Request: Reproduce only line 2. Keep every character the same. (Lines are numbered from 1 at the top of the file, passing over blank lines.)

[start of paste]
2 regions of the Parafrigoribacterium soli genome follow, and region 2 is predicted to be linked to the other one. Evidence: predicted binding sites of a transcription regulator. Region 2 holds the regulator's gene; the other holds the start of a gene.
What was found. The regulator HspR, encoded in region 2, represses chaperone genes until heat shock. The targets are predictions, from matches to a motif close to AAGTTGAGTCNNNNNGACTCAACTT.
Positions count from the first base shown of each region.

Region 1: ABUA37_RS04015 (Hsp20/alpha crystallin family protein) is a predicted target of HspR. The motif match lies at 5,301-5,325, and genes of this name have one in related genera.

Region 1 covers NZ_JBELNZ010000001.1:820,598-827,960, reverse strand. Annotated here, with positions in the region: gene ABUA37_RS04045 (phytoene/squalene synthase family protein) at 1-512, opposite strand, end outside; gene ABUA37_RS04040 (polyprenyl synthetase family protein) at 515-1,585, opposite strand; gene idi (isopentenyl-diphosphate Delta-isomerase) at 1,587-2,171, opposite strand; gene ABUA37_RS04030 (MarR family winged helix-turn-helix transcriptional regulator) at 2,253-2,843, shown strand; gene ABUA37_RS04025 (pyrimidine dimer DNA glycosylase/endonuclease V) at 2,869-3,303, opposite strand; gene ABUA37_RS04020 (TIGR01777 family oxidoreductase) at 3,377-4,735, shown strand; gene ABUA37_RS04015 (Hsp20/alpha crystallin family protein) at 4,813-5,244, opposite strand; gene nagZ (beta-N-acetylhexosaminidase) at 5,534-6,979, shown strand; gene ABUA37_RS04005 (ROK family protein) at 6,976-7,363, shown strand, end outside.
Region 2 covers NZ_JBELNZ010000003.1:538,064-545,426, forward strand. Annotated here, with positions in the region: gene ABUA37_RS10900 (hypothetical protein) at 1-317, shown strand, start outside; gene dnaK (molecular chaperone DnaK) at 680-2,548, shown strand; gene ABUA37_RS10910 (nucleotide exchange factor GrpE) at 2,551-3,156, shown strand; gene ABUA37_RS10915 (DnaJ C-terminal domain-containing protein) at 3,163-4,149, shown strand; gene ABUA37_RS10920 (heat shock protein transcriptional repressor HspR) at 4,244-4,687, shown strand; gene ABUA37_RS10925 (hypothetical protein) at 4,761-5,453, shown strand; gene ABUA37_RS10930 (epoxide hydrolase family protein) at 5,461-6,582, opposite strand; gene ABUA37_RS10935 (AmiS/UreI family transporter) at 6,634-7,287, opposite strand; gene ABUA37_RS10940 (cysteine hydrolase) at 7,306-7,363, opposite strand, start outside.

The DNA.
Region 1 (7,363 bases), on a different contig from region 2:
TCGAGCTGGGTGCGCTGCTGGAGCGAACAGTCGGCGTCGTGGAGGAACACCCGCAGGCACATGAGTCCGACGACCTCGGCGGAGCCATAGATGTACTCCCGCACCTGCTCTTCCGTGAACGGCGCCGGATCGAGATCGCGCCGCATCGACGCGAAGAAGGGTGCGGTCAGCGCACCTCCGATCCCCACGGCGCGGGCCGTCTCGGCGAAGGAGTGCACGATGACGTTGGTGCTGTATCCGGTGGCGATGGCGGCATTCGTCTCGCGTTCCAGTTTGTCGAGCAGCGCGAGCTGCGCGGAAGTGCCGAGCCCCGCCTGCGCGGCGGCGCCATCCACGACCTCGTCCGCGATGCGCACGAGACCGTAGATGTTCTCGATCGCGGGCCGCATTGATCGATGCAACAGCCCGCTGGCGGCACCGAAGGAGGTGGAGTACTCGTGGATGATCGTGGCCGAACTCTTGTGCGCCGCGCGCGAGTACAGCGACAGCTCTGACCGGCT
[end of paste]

What was found. The regulator HspR, encoded in region 2, represses chaperone genes until heat shock. The targets are predictions, from matches to a motif close to AAGTTGAGTCNNNNNGACTCAACTT.